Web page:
Friday, May 18, 2007

Art Space News: The Splasher


Street art has long been a tradition in New York. However, in recent years several now-famous artists have graced the streets with their work. Art by Banksy, Swoon, Faile and others have found a safe home on the streets of Brooklyn and Manhattan. However, these works have been challenged by an anonymous artssassin. This destroyer of the streets has been coined as 'The Splasher'- and splash he does!

Apparently he, she, or they utilizes buckets of paint as an arsenal of artistic destruction. The attack is simple enough- a quick 'splash' of colors hits the target- a task that could take mere seconds to accomplish. No one has been able to catch the Splasher even though teams have been assembled to 'guard' works that have yet to be destroyed. Also, the works that are targeted are all works by artists who are now famous- the Splasher does not target common sprawl art.

Onlookers have suggested several motives for the destruction due to the Splashers selective practice. One theory is that the Splasher a jealous street artist. Another theory is that the destruction is a ploy are street art collectors who hope to make their collections more valuable by destroying outside works. Others have suggested that Splasher might be an artists who is simply expressing himself by revealing the fact that street art is supposed to 'decay'. Those who support that theory feel that the Splasher is simply striking out against the commercialism of gallery controlled street art.


An interesting aspect of this story is that various manifestos (image above and below) have been left on many of the destroyed works. The papers are glued on the walls with a warning that injury may occur if they are removed due to 'shards of glass'. At least the Splasher has concern for the well-being of the public, right?



What do you think about 'The Splasher'? Do you have a theory about who or what it is? If you are from New York and have seen the remains of these works I'd love to read your experience- how did you feel when you discovered the destruction? Do you think this destruction is just another form of art? Is it acceptable since the work is street art?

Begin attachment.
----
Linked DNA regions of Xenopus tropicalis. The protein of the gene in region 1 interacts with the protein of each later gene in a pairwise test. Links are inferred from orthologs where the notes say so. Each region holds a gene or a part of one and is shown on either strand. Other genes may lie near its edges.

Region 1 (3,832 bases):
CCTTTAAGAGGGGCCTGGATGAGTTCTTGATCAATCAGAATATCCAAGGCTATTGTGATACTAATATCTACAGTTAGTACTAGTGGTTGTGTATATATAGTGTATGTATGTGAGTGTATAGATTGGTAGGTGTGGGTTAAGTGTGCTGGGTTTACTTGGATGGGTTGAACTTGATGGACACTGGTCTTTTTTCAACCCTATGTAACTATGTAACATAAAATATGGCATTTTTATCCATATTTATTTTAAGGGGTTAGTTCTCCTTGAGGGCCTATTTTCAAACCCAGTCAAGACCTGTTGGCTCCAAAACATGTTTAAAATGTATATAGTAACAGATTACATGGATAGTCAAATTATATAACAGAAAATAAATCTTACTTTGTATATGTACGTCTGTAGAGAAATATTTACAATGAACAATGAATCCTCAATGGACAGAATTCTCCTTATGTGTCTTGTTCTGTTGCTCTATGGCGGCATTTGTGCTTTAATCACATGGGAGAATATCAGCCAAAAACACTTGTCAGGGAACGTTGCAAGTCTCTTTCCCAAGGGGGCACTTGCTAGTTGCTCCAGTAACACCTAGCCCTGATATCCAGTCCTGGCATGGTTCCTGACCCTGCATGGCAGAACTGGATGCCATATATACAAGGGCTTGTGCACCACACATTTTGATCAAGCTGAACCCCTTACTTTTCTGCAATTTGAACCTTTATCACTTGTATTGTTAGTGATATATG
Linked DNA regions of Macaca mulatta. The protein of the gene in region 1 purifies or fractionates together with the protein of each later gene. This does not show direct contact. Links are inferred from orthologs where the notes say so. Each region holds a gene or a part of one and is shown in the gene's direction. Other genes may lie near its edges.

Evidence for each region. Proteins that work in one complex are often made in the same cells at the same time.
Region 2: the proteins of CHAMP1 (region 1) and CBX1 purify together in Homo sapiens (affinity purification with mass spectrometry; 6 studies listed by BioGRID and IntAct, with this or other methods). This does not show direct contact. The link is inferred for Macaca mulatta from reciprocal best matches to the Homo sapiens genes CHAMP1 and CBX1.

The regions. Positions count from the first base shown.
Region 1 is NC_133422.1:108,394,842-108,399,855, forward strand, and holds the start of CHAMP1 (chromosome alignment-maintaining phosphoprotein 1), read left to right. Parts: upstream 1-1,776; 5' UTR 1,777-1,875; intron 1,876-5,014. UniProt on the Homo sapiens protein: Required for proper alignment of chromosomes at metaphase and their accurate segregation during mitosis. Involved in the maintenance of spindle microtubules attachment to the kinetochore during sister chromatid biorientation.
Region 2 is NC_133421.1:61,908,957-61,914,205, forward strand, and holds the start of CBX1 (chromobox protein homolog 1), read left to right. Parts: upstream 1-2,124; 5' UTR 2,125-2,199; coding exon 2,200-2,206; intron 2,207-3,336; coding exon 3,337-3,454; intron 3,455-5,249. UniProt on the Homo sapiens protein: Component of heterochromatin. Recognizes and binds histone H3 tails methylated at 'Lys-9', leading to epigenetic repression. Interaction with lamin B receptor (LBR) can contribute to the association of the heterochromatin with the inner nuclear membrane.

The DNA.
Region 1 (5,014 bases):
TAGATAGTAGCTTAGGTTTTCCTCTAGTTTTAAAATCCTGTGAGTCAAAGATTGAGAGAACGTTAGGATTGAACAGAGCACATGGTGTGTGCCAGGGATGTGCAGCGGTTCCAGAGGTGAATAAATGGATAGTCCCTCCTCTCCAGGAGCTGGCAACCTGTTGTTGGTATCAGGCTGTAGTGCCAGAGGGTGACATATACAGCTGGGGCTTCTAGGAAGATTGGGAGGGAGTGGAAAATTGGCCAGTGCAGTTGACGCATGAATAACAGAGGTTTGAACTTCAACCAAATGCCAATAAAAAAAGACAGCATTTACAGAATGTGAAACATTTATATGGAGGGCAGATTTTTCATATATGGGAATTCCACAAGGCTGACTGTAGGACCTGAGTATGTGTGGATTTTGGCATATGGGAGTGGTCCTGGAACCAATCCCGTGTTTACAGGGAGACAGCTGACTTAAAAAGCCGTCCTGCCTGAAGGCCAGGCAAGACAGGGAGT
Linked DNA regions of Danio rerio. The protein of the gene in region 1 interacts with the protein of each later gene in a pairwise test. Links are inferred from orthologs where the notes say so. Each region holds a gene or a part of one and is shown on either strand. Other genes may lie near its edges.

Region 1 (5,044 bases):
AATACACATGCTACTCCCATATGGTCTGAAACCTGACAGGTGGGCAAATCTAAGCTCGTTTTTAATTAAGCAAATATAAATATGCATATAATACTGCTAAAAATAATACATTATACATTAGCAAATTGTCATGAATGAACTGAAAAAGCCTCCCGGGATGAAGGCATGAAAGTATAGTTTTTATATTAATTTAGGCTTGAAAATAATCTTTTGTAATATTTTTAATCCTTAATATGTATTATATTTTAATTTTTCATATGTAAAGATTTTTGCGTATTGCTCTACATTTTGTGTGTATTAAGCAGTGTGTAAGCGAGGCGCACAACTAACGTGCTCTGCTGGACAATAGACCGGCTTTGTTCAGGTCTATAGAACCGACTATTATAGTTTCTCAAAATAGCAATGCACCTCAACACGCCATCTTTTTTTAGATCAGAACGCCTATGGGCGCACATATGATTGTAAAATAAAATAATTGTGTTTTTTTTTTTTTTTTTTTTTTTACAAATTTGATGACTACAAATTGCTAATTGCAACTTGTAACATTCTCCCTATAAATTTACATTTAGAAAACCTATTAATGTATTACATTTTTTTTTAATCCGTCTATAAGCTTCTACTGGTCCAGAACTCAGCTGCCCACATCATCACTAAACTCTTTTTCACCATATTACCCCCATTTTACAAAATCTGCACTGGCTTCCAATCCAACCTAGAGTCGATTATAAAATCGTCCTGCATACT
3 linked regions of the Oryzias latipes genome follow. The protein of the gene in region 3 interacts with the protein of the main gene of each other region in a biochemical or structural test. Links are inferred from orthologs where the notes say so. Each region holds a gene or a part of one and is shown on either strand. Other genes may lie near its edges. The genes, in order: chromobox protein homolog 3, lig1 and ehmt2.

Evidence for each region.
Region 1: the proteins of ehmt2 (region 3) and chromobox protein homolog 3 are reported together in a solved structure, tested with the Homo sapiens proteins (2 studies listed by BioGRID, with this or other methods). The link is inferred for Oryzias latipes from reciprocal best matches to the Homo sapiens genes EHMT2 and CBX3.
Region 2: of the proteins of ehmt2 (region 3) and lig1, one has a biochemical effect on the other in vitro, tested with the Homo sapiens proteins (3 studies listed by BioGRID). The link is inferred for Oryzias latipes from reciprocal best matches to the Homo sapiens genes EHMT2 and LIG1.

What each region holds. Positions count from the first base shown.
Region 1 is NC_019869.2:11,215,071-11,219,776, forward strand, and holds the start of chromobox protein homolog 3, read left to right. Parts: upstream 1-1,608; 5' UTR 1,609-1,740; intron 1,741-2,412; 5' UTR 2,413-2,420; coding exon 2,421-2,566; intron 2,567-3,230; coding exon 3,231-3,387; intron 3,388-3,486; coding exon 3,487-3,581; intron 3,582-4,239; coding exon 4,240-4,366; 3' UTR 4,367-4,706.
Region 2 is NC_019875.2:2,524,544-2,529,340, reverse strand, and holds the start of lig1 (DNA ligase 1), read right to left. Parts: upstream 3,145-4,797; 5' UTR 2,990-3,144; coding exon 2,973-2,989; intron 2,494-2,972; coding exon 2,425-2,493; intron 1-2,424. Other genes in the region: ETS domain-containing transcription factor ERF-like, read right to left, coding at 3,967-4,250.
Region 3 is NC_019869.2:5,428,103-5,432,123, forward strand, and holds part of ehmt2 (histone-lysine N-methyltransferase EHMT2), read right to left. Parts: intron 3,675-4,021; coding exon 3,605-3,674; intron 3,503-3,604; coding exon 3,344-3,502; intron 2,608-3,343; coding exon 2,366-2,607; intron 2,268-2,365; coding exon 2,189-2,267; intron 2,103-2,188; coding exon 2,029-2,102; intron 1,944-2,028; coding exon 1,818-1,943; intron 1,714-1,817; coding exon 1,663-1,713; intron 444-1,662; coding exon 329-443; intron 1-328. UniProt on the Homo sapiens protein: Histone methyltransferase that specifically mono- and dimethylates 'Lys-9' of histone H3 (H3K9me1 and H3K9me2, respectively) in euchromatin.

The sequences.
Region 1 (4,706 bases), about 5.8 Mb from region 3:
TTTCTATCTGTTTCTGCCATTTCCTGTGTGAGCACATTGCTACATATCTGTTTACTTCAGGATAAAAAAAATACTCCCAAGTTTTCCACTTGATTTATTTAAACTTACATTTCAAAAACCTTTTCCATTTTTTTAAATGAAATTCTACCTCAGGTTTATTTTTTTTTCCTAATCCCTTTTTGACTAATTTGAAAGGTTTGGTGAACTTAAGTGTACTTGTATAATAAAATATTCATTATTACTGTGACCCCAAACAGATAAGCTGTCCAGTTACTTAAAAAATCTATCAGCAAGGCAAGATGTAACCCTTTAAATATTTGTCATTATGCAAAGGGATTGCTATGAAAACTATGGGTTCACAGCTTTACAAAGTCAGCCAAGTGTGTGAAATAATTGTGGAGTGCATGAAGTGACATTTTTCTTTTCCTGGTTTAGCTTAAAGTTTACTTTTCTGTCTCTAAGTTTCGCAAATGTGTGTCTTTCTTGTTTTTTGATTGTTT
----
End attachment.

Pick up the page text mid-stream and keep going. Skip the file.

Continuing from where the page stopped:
Take care, Stay true,
Brian Sherwin

6 comments:

Anonymous said...

the pieces are so insendiary that it wouldnt surprise me at all if the artists were doing it themselves as a commentary on their own work. a kind of if you meet buddha on the road kill him concept
~Brendan

dougphoto said...

Somebody has been splashing in chicago for over a year maybe it's a movement.

Balhatain said...

Brendan, good point.

Doug, I'd like to read more about that. Is it the same situation... known works being destroyed?

Anonymous said...

I am not an artist, but I agree with the splasher. The media has drowned us and we take no action because we look to the media to take action for us. Activism is dying. Street art was once activism; taking back the space that was being sold from under out feet. Now it's something to sue over, a way to sell T-shirts, a backdoor into the music industry. The art left behind by Banksy and the others are no longer activist icons, but billboards for a product. That is why the Splasher targets them... and maybe a little jealousy, but who knows?

Jessica said...

I think it is paint graffiti envy. the splasher is just showing that he/she has no creativity and is envious that he/she didn't think of the concept themselves. POA TING!!!
so the splasher is lashing out using art but they are still psychotic..mixing shards of glass with their manifestos..please post a manifesto over my art and I will gladly remove it...art is the act of doing...right??? I dont mind a few pieces of glass in my hands...I have done worse to myself over the years..what's a few more scars....

Anonymous said...

According to Wikipedia:

The splashings continued until June 2007, when James Cooper, 24, was arrested at an art opening in Brooklyn for trying to set off a stink bomb from a coffee can at an art opening for Shepard Fairey. Cooper was charged with third-degree arson, reckless endangerment, placing a false bomb, criminal possession of a weapon, harassment and disorderly conduct. Two days after his release, a group of individuals distributed a 16-page manifesto at another Fairey art opening entitled If we did it this is how it would’ve happened. The manifesto stated the motives of the group behind The Splasher:

“By challenging what the experts term 'street art', our actions have, in turn, uncovered an alliance between the coercive force of the state and the "creative class" of the artist.”

The authors linked the street art movement to furthering gentrification in New York neighborhoods.